The clinical course of patients with the congenital long QT syndrome was shown to be variable due to incomplete penetrance. It is influenced by age, genotype, gender, environmental factors, therapy, and possibly other modifier genes.1-6 Recent studies from the International LQTS Registry have assessed the risk for life-threatening events in LQTS patients,3-5 and these studies have consistently demonstrated that ECG and clinical risk factors, including the QTc and age-gender interactions, identify increased risk in the LQTS population. During childhood, affected males and patients with a prolonged QTc were shown to exhibit a higher risk for life threatening events,3 whereas after the onset of adolescence females and patients with a prolonged QTc were shown to exhibit a higher risk.4,5 These studies, however, included mainly phenotype-positive LQTS patients with a QTc ≥450 msec. Thus, it is possible that clinical and ECG factors have more limited applicability for risk assessment among phenotype-negative LQTS patients. Our findings extend prior data, and suggest that genetic information related to the functional effects of the LQTS mutations can be used to identify predisposition to arrhythmic risk in mutations that are associated with a relatively mild effect on the ion channel current and QTc duration.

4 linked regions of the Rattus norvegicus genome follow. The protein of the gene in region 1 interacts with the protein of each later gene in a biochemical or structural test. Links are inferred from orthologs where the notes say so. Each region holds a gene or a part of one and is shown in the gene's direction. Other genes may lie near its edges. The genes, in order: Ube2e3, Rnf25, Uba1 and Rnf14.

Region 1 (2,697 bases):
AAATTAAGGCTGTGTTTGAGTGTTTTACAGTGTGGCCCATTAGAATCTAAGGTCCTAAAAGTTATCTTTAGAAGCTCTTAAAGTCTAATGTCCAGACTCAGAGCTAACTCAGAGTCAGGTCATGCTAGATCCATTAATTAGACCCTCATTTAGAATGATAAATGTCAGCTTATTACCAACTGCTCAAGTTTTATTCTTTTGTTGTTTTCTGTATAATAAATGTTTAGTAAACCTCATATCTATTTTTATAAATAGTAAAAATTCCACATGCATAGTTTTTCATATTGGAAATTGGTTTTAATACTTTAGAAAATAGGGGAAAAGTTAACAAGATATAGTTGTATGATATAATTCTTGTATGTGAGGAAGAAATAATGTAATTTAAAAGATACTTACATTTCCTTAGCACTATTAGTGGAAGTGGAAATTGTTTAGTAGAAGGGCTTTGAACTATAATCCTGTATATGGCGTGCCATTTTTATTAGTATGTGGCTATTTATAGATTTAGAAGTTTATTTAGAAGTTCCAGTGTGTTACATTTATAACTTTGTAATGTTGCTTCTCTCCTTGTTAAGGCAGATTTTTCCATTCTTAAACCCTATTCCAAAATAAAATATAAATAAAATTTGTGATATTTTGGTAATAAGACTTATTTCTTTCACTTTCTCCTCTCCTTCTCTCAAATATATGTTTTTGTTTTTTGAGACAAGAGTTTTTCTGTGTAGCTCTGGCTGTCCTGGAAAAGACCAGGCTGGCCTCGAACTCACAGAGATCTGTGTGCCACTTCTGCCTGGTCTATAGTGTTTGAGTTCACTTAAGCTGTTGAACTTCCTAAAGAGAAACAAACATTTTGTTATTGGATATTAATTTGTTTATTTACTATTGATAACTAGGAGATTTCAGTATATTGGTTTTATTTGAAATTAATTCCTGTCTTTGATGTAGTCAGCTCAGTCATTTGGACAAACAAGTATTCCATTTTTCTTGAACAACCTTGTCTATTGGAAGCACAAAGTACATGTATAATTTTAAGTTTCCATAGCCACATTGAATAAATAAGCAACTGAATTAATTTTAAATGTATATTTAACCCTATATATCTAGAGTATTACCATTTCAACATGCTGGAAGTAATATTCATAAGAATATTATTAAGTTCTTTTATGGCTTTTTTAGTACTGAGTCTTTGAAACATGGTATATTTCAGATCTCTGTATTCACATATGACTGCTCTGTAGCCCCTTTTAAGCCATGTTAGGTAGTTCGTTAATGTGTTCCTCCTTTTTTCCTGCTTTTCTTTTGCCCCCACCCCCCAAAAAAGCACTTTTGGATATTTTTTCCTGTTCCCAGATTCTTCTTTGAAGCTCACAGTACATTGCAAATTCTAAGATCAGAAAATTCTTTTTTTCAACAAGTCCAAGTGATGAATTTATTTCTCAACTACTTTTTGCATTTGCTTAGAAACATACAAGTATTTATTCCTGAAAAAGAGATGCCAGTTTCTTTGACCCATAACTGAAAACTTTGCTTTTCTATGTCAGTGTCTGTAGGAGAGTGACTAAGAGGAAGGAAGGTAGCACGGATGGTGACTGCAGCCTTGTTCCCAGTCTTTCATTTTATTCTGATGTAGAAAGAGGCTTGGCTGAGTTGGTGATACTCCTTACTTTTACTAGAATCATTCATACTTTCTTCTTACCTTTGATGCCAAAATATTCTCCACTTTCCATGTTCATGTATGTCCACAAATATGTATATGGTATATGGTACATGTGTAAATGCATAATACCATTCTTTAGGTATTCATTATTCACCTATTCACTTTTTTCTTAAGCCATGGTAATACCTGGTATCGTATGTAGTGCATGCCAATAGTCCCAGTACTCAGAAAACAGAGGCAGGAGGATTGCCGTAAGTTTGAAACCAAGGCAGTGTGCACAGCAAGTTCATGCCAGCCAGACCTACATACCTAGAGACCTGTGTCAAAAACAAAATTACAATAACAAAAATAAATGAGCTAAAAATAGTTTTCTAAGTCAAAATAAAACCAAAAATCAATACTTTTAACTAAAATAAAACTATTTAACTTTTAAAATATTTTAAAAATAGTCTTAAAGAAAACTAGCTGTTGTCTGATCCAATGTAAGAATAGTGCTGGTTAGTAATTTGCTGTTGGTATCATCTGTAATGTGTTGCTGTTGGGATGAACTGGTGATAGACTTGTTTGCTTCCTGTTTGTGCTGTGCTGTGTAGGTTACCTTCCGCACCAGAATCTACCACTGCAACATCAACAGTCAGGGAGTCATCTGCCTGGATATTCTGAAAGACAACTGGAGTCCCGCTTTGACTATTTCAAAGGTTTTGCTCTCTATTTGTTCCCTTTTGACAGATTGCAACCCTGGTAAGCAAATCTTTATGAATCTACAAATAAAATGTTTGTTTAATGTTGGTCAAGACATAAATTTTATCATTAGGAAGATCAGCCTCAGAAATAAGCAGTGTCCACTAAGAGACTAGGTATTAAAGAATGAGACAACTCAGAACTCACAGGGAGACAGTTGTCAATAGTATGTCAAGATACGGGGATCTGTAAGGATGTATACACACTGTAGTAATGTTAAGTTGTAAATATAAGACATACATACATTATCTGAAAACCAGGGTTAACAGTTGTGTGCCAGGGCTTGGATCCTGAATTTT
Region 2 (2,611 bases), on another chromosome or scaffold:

A recent genotype-phenotype study from the International LQTS Registry has provided important information regarding the effect of the biophysical function of the channel mutations on the phenotypic manifestations and clinical course of LQTS patients.6 The study demonstrated that the biophysical function of KCNQ1 mutations, categorized according to dominant-negative (>50%) or haploinsufficiency (≤50%) reduction in cardiac repolarizing IKs potassium channel current, is an important determinant of outcome. Patients with dominant-negative ion channel dysfunction had more than a 2-fold increase in the risk of cardiac events compared with those who harbored mutations with haploinsufficiency effect.6 The present study consistently shows that the rate of cardiac events among carriers of haploinsufficent- KCNQ1 mutations is relatively low. However, in contrast to the previous report, we have demonstrated that the S349W mutation, which exerts an effect comparable to haploisufficient currents on the IKs channel and on QTc duration, is associated with a high rate of cardiac events. Furthermore, carriers of the S349W mutation were shown to experience SCD despite a normal ECG on baseline risk assessment. These findings suggest that additional ion channel mechanisms may predispose to ventricular tachyarrhythmias in high risk mutations that are associated with mild effects on the ion channel current and QTc duration. The S349W mutation was shown to exert a pronounced effect on the channel activation, including the time constant and the voltage dependence of activation. In contrast, haploinsufficent channels did not affect either parameter of activation. Consistent with these findings, the cumulative probability of cardiac events during childhood and the adolescence period was significantly higher (58%) among carriers of the S349W mutation as compared with QTc-matched KCNQ1 patients with haploinsufficient missense- and nonsense-mutations (21% and 25%, respectively).